What history says about Dalvin Cook after his 2020 workload
By Adam Patrick
Minnesota Vikings running back Dalvin Cook was a vital part of the team’s offensive success in 2020.
After the first three weeks of the 2020 season, the Minnesota Vikings were sitting with a disappointing 0-3 record less than a year after making it to the divisional round of the playoffs.
A significant factor in the Vikings stumbling into the season had to do with the lack of touches for running back Dalvin Cook. During Minnesota’s first three games of the year, Cook had the ball in his hands just under 18 times per matchup, and unsurprisingly, each contest resulted in a loss for the Vikings.
Then came Week 4, when Minnesota earned their first win of the season over the Houston Texans. Cook finished this matchup with 146 total yards and two touchdowns on 29 touches.
Did the Minnesota Vikings work Dalvin Cook too hard in 2020?
Following the Vikings’ bye, Cook went on to average 29 touches per game between Week 8 and Week 15. With their running back becoming the primary part of their offense, Minnesota went 5-3 during this stretch, and they climbed their way back into the NFC playoff picture.
Despite the lack of involvement early in the year, Cook ended up finishing with 1,918 total yards and 17 scores on 356 touches. Adrian Peterson and Ted Brown are the only other running backs in Vikings history to end a season with more touches than the amount Cook finished with in 2020.
With his heavy workload during the past season, some have been concerned about how durable the Minnesota running back can be for the team in the future. These concerns are completely fair to have considering the recent history of running backs that have had a similar workload to what Cook had in 2020.
From 2014 to 2019, eight different running backs finished a season with at least 350 touches. Of these eight, only Ezekiel Elliott was able to end the following year with at least 350 touches.
The other seven running backs averaged just 148 touches in the season that came directly after the year in which they had their hands on the football at least 350 times (excluding Le’Veon Bell missing the 2018 campaign due to a contract dispute).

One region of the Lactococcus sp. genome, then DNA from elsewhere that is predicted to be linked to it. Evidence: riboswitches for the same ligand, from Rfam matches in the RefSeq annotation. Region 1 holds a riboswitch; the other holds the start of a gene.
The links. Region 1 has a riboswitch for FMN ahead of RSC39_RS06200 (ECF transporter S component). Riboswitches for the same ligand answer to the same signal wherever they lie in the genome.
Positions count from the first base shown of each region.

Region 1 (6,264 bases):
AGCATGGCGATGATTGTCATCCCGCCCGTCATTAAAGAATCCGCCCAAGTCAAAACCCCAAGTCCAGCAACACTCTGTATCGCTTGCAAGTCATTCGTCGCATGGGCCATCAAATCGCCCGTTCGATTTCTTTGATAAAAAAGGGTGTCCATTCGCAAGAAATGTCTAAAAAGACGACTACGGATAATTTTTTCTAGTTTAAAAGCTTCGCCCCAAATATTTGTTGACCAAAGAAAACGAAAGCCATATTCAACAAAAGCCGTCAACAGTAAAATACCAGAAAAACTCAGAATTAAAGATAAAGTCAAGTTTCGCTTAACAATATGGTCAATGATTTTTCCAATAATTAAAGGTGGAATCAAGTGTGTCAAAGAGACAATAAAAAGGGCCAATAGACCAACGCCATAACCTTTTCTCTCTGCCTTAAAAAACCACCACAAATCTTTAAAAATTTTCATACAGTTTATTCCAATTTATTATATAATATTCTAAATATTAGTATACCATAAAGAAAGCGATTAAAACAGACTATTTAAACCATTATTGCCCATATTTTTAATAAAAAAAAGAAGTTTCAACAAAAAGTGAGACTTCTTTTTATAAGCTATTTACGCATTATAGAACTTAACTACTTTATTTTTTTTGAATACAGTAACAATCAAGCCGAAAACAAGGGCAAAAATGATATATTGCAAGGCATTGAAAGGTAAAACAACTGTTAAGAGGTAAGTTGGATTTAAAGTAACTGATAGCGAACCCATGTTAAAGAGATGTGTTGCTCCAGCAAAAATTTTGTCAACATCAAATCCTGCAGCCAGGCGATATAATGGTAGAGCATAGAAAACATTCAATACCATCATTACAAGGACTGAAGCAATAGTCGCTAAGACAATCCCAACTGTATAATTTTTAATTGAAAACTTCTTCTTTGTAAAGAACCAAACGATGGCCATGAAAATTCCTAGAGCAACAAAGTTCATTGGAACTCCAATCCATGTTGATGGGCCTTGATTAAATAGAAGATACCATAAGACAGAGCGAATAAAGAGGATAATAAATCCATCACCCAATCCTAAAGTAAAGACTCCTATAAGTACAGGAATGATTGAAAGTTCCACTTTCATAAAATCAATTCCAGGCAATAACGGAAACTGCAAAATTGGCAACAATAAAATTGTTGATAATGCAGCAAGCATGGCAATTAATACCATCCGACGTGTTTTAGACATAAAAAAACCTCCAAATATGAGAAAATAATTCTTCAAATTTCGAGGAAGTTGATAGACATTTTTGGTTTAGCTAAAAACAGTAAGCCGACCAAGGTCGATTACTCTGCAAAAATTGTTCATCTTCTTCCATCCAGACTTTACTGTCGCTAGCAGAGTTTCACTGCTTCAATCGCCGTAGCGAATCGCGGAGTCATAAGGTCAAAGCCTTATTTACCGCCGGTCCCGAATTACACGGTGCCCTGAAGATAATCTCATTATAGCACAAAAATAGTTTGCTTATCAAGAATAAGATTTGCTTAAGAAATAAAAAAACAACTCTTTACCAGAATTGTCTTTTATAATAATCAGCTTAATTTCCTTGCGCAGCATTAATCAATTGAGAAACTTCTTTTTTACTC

Of these eight running backs, all of them (even Elliott) saw their total yards from scrimmage decrease in the season that came right after the year in which they finished with at least 350 touches. So Cook ending the 2021 campaign with fewer total yards than the amount he had in 2020 seems like a safe bet to make.
At the same time though, let’s not just automatically assume the Vikings running back will follow the path of this recent trend. Each player is unique in their own way and Elliott is an example of someone who has shown that it’s possible to remain productive at a consistent level even with a heavy workload.
Since 2005, eight players who had at least 300 touches and 1,900 total yards in a single season went on to gain at least 1,800 total yards during the very next year. So the type of workload Cook had in 2020 isn’t exactly a death sentence.
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This isn’t to say that Minnesota should continue to pound their top running back into the ground next season. The Vikings can go right ahead and give Cook a similar workload to what he had in 2020 if they want. But a smarter approach that includes a slight reduction in his touches (as little as two less per game) could be something that benefits both the team and the talented running back in the long run.